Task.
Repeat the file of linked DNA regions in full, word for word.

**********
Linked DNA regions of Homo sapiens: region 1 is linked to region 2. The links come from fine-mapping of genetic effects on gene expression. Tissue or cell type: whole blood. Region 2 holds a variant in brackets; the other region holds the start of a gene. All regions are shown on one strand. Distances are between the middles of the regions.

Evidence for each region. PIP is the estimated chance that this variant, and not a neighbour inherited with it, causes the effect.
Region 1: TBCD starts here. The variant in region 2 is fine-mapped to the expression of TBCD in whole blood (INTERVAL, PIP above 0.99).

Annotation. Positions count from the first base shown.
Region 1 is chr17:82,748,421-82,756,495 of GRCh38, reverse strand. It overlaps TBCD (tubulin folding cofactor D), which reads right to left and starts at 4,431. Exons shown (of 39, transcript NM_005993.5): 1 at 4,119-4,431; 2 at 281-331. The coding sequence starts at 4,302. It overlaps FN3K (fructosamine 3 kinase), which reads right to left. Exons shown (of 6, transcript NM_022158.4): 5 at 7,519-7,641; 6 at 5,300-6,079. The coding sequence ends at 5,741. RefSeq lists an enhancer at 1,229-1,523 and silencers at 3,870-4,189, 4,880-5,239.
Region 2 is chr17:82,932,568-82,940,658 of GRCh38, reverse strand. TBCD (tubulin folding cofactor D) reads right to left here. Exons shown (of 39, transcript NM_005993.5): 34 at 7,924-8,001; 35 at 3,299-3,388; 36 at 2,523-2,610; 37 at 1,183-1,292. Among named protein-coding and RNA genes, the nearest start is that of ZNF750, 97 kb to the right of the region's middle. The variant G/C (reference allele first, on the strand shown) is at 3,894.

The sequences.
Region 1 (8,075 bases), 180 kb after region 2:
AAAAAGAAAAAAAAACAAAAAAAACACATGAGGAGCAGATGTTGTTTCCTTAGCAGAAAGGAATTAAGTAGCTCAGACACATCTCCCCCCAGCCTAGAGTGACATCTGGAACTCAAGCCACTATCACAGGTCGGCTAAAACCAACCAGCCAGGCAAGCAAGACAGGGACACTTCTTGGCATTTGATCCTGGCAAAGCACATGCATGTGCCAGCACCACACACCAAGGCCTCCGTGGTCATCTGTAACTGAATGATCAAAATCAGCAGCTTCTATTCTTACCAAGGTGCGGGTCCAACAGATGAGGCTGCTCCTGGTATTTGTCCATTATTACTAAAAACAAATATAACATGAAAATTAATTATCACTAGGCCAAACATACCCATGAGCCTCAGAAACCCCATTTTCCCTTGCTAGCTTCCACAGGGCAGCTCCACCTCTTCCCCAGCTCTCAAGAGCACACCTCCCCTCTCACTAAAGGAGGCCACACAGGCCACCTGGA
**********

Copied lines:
Linked DNA regions of Homo sapiens: region 1 is linked to region 2. The links come from fine-mapping of genetic effects on gene expression. Tissue or cell type: whole blood. Region 2 holds a variant in brackets; the other region holds the start of a gene. All regions are shown on one strand. Distances are between the middles of the regions.

Evidence for each region. PIP is the estimated chance that this variant, and not a neighbour inherited with it, causes the effect.
Region 1: TBCD starts here. The variant in region 2 is fine-mapped to the expression of TBCD in whole blood (INTERVAL, PIP above 0.99).

Annotation. Positions count from the first base shown.
Region 1 is chr17:82,748,421-82,756,495 of GRCh38, reverse strand. It overlaps TBCD (tubulin folding cofactor D), which reads right to left and starts at 4,431. Exons shown (of 39, transcript NM_005993.5): 1 at 4,119-4,431; 2 at 281-331. The coding sequence starts at 4,302. It overlaps FN3K (fructosamine 3 kinase), which reads right to left. Exons shown (of 6, transcript NM_022158.4): 5 at 7,519-7,641; 6 at 5,300-6,079. The coding sequence ends at 5,741. RefSeq lists an enhancer at 1,229-1,523 and silencers at 3,870-4,189, 4,880-5,239.
Region 2 is chr17:82,932,568-82,940,658 of GRCh38, reverse strand. TBCD (tubulin folding cofactor D) reads right to left here. Exons shown (of 39, transcript NM_005993.5): 34 at 7,924-8,001; 35 at 3,299-3,388; 36 at 2,523-2,610; 37 at 1,183-1,292. Among named protein-coding and RNA genes, the nearest start is that of ZNF750, 97 kb to the right of the region's middle. The variant G/C (reference allele first, on the strand shown) is at 3,894.

The sequences.
Region 1 (8,075 bases), 180 kb after region 2:
AAAAAGAAAAAAAAACAAAAAAAACACATGAGGAGCAGATGTTGTTTCCTTAGCAGAAAGGAATTAAGTAGCTCAGACACATCTCCCCCCAGCCTAGAGTGACATCTGGAACTCAAGCCACTATCACAGGTCGGCTAAAACCAACCAGCCAGGCAAGCAAGACAGGGACACTTCTTGGCATTTGATCCTGGCAAAGCACATGCATGTGCCAGCACCACACACCAAGGCCTCCGTGGTCATCTGTAACTGAATGATCAAAATCAGCAGCTTCTATTCTTACCAAGGTGCGGGTCCAACAGATGAGGCTGCTCCTGGTATTTGTCCATTATTACTAAAAACAAATATAACATGAAAATTAATTATCACTAGGCCAAACATACCCATGAGCCTCAGAAACCCCATTTTCCCTTGCTAGCTTCCACAGGGCAGCTCCACCTCTTCCCCAGCTCTCAAGAGCACACCTCCCCTCTCACTAAAGGAGGCCACACAGGCCACCTGGA